Comparing Trading Options to Other Securities - dummies

Comparing Trading Options to Other Securities

By Joe Duarte

Options are a form of derivative, a type of security that derives its value from an underlying security. Stock options derive their value from the underlying stock. In order to better understand option valuations, it makes sense to know more about other derivatives and exchange traded mutual funds (ETFs), which are quasi‐derivatives:

  • Commodities and futures contracts: Like options, commodity and futures contracts are agreements between two parties. The major difference between a commodity or futures contract and an options contract is that the former obligates you, whereas an options contract gives you rights as an owner. This is because commodities and futures contacts set the price for a predetermined quantity of a physical item to be delivered to a particular location on a predetermined date.

    Options have no delivery date. On the other hand, commodities and futures contracts are similar to options in that they lock in the price and quantity of an asset. However, in both cases, you can trade away your rights and obligations if you exit the contract before expiration.

  • Indexes: Think of indexes as collections of assets whose value is pooled together to measure the price of the group. Stocks, commodities, and futures are all index components. Here is the important difference: Indexes are not securities. That means you can’t buy an index directly. Instead, you buy securities that track the value of the index, such as mutual funds that own the stocks in a particular index — for example, Standard & Poor’s 500 Index.

  • Exchange traded funds (ETFs): ETFs are mutual funds that trade like stocks on an exchange. Most ETFs are designed to track an index or an underlying sector of a particular market. ETFs can be considered quasi‐derivatives because they don’t always hold the exact same securities of the index that they track.

    For example, some leveraged ETFs use more exotic securities known as swaps to mimic the action of the underlying index while adding leverage. Two of the most popular ETFs are the S & P 500 SPDR (SPY) and the Powershares QQQ Trust (QQQ), which tracks the Nasdaq 100 index. These two popular ETFs let you trade their underlying indexes, directly or through options.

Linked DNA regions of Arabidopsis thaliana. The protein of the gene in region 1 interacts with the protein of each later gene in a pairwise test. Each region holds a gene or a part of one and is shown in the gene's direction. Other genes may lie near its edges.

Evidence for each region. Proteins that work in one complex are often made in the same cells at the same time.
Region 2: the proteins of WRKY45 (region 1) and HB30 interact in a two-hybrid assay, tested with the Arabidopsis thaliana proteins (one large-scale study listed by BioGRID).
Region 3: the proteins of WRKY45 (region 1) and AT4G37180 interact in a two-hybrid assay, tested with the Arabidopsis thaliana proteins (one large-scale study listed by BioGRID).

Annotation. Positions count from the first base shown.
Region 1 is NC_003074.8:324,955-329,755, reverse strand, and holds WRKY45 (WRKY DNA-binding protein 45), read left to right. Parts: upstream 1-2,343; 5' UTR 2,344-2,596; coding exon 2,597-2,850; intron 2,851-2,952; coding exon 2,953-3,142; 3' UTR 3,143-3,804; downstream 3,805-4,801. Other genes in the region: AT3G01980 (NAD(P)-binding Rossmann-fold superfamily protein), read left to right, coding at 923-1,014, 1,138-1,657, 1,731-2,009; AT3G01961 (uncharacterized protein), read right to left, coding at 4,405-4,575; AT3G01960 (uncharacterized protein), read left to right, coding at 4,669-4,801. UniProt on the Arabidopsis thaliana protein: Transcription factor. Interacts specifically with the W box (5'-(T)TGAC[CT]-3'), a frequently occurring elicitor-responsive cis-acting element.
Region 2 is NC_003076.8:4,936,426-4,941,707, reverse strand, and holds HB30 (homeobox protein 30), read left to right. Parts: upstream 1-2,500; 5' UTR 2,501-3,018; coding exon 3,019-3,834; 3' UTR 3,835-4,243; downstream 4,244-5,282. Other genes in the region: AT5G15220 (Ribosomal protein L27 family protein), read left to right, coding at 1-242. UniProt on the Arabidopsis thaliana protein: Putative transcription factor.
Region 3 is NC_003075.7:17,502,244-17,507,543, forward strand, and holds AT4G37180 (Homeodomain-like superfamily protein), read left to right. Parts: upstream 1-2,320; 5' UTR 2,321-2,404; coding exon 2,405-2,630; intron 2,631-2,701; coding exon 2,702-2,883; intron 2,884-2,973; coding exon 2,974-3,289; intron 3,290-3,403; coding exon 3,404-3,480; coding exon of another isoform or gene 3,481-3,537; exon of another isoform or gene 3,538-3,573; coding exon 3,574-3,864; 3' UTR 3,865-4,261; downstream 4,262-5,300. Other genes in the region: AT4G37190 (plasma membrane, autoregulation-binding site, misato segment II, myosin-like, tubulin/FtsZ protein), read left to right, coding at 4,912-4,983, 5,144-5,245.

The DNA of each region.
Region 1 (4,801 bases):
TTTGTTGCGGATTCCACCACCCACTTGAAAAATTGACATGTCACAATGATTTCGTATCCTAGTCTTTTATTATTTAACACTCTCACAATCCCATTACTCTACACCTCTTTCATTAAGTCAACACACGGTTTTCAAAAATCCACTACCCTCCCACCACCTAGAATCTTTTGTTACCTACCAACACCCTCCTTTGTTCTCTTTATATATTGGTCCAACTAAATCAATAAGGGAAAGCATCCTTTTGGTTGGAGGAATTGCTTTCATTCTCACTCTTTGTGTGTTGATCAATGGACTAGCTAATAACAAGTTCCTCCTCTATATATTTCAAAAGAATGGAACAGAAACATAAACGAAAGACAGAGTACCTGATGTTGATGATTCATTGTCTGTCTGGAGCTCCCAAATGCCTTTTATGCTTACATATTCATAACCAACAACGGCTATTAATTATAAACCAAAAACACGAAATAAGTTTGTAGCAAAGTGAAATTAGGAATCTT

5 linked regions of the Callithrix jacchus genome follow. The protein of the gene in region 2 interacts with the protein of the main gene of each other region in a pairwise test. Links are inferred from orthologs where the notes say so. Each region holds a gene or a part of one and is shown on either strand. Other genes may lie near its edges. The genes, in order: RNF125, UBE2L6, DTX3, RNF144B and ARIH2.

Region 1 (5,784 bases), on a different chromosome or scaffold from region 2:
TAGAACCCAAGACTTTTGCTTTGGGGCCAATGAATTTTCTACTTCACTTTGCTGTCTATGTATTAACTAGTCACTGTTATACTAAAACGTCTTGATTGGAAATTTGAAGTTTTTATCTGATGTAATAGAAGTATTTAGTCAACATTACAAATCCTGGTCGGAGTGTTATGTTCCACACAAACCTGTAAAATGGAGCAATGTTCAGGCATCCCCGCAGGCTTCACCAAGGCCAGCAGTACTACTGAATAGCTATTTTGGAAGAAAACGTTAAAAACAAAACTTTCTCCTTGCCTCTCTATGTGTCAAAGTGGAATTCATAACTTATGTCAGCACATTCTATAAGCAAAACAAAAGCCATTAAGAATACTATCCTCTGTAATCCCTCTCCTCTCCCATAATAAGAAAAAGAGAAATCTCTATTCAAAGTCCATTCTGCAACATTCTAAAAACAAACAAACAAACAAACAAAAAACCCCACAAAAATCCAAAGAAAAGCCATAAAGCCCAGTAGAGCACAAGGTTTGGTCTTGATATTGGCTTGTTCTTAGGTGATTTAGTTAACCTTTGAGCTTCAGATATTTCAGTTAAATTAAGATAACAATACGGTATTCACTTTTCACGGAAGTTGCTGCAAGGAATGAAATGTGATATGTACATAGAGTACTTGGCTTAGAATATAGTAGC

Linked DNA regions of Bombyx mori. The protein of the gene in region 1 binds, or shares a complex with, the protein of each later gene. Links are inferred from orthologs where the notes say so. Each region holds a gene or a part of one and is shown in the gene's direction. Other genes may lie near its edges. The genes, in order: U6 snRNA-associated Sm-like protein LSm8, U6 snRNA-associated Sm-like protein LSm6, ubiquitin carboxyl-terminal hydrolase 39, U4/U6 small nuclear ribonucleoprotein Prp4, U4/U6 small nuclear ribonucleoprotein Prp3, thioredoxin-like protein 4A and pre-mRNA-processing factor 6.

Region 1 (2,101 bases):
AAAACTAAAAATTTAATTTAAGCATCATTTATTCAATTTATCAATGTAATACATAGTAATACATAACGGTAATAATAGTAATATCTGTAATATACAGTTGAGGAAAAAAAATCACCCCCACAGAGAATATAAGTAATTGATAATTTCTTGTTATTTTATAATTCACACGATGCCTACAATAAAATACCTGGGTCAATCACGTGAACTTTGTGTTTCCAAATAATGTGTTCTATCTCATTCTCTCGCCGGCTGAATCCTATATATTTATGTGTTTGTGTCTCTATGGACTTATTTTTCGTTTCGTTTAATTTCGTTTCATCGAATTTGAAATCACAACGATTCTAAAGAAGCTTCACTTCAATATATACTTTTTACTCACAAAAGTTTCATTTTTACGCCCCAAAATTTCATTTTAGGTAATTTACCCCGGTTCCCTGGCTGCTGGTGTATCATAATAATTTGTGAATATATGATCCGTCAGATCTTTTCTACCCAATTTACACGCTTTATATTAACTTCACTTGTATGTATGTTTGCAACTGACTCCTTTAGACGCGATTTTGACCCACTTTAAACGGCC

• Stocks and bonds: Stock ownership gives you part of a company, whereas bond ownership makes you a debt holder. Each dynamic has its own set of risks and rewards. Comparison of the three assets, stocks, bonds, and options, yields a fairly straightforward picture. All three asset classes can lead investors to total loss of their investment.

    And though stocks give you a piece of the company, and bonds offer you income, options offer you no ownership of any tangible assets. Stocks offer indefinite holding periods, and bonds have a maturity date and options have a limited life.

A swap is an insurance contract whose terms are privately agreed upon by the participants. They can be thought of as non‐exchange traded options and they can be used to bet on the direction of just about anything that the two parties agree upon. By design, swaps are very sophisticated securities that are not available to individual investors because of the financial requirements and the specific agreements required to be signed before you trade them.

When you own shares in a leveraged ETF, check the prospectus carefully to see if this is what you are buying. We’re not suggesting that you don’t consider leveraged ETFs if they make sense for your portfolio. We use them often in our personal trading. It’s important for you to always know what you are investing in, even if it’s an indirect investment such as an ETF.

When swaps get out of control, the markets can suffer. This is what happened in 2008 as lots of big money players bet (correctly) that subprime mortgage holders would not be able to make their monthly mortgage payments. They were right, and the rest, as they say, is history.